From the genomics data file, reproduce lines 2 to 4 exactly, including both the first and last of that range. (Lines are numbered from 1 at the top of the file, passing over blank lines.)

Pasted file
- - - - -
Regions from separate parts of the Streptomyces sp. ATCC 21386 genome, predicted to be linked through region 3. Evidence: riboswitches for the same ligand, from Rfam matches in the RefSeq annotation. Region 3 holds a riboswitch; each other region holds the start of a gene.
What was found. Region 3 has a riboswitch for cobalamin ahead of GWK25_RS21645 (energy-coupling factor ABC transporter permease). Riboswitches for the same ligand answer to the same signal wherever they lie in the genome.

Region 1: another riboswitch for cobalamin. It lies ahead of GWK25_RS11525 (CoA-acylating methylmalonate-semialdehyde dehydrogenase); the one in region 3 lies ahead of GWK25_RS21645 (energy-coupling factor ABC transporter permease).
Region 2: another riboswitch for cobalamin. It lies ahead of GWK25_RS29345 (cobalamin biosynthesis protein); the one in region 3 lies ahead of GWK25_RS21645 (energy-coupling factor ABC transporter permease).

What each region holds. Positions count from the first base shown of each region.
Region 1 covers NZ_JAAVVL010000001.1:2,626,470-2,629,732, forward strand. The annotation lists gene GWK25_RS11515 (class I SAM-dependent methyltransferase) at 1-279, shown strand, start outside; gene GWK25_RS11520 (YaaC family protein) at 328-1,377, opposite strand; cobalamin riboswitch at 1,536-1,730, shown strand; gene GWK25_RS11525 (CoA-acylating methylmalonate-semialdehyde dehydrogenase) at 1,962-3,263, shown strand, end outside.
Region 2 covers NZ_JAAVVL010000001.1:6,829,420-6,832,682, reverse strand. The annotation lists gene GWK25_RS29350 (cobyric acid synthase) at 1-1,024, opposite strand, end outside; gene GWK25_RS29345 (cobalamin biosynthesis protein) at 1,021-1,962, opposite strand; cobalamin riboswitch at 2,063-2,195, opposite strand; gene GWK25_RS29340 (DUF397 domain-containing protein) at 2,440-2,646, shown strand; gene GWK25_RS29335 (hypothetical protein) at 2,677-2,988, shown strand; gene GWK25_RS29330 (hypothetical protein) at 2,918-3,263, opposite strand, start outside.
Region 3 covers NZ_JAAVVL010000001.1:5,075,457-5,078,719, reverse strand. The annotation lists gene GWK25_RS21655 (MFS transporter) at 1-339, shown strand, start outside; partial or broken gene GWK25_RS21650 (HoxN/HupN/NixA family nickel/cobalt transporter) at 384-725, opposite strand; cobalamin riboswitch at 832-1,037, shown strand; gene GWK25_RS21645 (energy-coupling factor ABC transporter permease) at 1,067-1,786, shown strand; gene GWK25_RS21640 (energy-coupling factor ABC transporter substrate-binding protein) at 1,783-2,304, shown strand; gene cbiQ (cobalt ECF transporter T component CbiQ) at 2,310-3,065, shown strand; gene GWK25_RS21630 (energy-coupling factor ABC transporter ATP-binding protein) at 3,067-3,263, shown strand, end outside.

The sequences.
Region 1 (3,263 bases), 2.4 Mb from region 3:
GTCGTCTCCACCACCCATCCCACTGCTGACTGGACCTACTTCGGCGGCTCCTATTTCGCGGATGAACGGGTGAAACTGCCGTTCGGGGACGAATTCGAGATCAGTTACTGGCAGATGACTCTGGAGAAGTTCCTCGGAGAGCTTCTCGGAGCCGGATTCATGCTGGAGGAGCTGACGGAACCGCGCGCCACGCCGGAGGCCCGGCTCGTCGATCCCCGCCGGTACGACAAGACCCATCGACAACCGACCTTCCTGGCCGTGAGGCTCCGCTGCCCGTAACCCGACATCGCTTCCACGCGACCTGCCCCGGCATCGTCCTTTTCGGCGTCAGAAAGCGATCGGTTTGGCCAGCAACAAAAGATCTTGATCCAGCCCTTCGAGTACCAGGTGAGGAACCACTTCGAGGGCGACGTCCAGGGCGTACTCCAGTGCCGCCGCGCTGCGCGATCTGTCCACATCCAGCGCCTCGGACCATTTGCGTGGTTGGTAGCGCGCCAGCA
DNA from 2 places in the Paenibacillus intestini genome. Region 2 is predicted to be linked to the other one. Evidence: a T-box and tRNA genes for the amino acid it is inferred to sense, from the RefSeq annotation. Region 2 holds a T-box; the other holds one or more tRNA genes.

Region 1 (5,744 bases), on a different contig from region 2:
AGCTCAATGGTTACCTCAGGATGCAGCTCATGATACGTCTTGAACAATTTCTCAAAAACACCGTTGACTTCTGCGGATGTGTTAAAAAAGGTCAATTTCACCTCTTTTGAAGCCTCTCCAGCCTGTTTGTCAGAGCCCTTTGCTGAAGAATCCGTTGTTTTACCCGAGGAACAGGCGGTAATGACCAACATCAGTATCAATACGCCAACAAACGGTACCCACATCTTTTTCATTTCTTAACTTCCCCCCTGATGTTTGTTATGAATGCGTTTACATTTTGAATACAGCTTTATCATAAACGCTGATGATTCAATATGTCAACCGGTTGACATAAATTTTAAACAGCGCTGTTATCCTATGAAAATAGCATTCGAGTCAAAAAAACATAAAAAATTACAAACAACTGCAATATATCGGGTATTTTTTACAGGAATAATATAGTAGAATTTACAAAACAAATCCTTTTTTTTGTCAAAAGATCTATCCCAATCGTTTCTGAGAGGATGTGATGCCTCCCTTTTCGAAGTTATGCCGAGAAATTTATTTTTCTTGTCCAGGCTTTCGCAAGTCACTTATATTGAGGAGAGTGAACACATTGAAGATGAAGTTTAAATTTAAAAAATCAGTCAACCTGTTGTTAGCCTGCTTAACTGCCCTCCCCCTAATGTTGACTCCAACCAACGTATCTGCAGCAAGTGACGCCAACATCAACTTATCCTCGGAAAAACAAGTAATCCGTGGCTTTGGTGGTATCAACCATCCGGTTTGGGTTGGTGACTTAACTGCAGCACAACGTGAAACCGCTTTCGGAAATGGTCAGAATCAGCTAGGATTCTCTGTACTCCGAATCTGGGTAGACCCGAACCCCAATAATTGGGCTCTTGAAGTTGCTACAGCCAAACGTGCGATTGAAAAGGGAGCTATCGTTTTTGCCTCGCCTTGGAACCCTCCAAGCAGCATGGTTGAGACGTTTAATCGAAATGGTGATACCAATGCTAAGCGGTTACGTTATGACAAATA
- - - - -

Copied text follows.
What was found. Region 3 has a riboswitch for cobalamin ahead of GWK25_RS21645 (energy-coupling factor ABC transporter permease). Riboswitches for the same ligand answer to the same signal wherever they lie in the genome.

Region 1: another riboswitch for cobalamin. It lies ahead of GWK25_RS11525 (CoA-acylating methylmalonate-semialdehyde dehydrogenase); the one in region 3 lies ahead of GWK25_RS21645 (energy-coupling factor ABC transporter permease).
Region 2: another riboswitch for cobalamin. It lies ahead of GWK25_RS29345 (cobalamin biosynthesis protein); the one in region 3 lies ahead of GWK25_RS21645 (energy-coupling factor ABC transporter permease).